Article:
Lanka's Princess, by Kavita Kane
This book is about Surpanakha, also called Lanka’s princess. Surpanakha means hard as nails. She is the sister of Ravan. Ravan is an asura and the villain of the great epic the Ramayana. The first opinion that forms in your head, if you have read the Ramayana, is that Surpanakha is an evil shape-shifting monster. She had tried to kill Sita, but had her nose and ears sliced of by Lakshmana, brother of Ram. If you are hearing about the Ramayana for the first time, then after reading this, you too would have formed a bad opinion about her.
Now, the question is, was Surpanakha evil? Or was it because of some event or tragedy she turned evil. Let’s find out.
Born to Vishravas and Kaikesi she was named Meenakshi that meant the one with beautiful fish-shaped eyes. Meenakshi always felt unloved and hated in her family. No one other than Kumbha paid her any attention. Both her mother and father had favourites. Her mother loved Ravana and her father Vibhishana. Meenakshi loved her father and was very devoted to him but her father never saw that. He was too busy praising Vibhishana. Thus, Meenakshi was often scorned by her mother and Ravana.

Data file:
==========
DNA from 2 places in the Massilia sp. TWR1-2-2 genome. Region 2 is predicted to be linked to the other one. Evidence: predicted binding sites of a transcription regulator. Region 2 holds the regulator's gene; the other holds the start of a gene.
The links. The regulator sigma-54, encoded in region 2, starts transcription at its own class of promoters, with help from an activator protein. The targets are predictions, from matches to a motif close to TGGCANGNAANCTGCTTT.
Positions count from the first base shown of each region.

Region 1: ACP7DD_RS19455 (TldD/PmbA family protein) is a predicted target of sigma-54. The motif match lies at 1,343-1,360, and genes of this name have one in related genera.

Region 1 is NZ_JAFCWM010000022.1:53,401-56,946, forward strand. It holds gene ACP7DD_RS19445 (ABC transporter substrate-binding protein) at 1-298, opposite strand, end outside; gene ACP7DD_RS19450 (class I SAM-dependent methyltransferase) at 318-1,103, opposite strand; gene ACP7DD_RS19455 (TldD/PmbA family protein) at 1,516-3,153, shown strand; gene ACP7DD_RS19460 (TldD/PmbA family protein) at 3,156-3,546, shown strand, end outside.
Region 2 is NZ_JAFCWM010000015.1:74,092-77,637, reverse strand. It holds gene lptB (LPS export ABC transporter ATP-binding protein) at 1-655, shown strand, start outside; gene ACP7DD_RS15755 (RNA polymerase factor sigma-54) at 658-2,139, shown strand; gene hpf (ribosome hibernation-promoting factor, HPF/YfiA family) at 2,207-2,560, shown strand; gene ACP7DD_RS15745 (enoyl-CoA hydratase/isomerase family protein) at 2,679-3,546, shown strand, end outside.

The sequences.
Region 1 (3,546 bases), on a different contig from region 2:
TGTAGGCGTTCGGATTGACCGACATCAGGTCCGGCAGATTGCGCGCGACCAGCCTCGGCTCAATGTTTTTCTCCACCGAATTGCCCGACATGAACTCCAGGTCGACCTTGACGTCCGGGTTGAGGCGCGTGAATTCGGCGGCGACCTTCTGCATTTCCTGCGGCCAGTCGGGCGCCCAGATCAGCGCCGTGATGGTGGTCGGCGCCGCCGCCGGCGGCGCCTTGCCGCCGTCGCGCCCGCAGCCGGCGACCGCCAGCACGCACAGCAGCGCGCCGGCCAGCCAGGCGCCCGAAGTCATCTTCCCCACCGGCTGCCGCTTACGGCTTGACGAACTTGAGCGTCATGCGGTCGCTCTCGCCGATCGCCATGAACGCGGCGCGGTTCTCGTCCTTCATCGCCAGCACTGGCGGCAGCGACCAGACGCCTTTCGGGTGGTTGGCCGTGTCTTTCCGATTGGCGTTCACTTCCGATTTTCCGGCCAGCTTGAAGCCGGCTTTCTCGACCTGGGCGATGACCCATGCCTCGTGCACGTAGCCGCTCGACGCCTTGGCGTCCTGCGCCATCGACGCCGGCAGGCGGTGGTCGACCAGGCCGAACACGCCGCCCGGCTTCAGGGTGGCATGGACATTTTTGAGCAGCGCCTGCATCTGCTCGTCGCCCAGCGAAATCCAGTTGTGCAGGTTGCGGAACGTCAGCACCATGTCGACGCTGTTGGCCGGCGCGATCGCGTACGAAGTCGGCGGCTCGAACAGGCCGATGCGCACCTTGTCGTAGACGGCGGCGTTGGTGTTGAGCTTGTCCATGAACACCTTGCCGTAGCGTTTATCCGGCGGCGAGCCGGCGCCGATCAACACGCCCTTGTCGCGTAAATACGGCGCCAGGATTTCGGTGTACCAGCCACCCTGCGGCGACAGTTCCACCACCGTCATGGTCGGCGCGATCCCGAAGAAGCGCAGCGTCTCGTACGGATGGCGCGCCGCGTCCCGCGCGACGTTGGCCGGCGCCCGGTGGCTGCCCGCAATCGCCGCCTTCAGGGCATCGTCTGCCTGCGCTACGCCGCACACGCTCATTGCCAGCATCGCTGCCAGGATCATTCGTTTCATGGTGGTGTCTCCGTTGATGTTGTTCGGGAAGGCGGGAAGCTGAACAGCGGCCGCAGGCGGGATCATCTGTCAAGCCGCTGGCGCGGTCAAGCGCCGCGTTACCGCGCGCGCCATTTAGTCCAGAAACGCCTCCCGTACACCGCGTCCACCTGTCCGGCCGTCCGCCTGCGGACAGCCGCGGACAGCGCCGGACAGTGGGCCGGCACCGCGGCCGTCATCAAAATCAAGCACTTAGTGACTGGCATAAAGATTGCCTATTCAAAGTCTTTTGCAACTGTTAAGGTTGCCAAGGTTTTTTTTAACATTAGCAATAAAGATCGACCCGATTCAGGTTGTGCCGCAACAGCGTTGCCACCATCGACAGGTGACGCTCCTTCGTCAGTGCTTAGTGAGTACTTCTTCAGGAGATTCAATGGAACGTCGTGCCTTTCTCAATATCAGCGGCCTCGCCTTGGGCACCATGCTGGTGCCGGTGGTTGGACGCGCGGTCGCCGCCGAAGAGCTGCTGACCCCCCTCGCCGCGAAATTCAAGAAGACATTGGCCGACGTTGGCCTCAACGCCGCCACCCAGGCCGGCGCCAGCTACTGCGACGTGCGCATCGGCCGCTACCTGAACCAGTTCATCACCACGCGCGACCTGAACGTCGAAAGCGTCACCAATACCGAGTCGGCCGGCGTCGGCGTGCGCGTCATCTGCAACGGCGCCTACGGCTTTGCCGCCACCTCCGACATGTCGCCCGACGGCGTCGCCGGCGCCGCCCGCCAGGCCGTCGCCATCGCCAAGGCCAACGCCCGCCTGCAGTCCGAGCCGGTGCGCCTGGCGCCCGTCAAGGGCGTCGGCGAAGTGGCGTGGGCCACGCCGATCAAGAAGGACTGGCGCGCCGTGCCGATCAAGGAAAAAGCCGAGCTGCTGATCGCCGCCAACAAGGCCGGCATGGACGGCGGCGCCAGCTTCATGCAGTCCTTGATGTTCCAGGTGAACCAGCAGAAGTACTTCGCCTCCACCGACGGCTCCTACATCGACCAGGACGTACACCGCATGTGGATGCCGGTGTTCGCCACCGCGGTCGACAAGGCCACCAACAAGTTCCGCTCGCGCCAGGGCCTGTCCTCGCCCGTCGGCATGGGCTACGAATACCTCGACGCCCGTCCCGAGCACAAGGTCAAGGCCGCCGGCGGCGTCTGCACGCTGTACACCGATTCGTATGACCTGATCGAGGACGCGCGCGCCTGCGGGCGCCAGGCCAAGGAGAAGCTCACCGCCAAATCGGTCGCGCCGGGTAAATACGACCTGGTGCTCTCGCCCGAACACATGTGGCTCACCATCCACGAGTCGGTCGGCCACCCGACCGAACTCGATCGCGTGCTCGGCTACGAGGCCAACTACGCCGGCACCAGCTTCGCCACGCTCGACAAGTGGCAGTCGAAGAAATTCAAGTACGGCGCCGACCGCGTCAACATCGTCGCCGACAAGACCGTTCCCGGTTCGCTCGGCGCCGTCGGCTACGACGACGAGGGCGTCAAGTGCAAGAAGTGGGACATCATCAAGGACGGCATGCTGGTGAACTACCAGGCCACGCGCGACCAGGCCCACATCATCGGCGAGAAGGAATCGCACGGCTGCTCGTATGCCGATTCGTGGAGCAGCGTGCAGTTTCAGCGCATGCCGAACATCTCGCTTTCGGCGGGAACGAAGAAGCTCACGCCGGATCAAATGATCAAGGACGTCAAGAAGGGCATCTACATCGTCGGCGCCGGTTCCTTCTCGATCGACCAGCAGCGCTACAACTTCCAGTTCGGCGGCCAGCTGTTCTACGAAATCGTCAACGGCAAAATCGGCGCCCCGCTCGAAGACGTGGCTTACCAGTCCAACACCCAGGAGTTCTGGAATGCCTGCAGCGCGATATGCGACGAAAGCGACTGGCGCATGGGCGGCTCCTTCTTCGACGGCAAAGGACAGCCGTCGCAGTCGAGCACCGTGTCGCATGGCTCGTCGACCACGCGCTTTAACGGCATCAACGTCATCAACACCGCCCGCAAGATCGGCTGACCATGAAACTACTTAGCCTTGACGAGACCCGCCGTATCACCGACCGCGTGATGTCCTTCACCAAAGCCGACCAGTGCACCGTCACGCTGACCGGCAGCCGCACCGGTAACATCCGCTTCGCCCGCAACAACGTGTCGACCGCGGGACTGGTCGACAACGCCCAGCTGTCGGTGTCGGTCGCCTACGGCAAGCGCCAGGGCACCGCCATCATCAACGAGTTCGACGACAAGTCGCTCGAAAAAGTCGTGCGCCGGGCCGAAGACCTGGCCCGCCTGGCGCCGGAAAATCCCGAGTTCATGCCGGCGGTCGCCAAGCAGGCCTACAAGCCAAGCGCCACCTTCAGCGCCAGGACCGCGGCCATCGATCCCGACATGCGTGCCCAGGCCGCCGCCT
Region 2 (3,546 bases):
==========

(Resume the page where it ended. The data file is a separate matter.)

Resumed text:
Then one day, after a fight with Ravana, he called her a hateful name, “Surpanakha”, because she had inflicted maximum damage to him with her sharp nails. After that day, the name stuck and she was mostly called Surpanakha.
Meenakshi soon grew up from an ugly, shabby girl to a beautiful woman. Then, at Ravana’s marriage, she found her love. His name was Vidyujiva, also known as the Kalkeya king and Ravana’s enemy.
How did Surpanakha marry Vidyujiva against Ravana’s choice? What did Surpanakha do when she heard about her husband’s cold-blooded murder? What happened to her after Vidyujiva’s death?
So far, this has been the summary of the book. Now these are my views on the book.
The author, Kavita Kane, has tried to sympathise with Surpanakha while being fair to Ram and Lakshman. She has succeeded in doing so. I, as a kid, think the book could have done well without the overwhelming romance between Surpanakha and Vidyujiva. Others might find this important or interesting, but I didn’t care much. In the book, Kavita Kane describes the small and trivial, yet important events in Surpanakha’s life that has not been written in the different versions of the Ramayana. She has described most of the story from Surpanakha’s eyes, concentrating on her emotions. It has been a nice experience reading this book.
Publisher: Rupa Publications India; Latest edition (1 December 2016)
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|This review first appeared in Creative India mag.|
© 2017, Anika Agarwal. All rights reserved.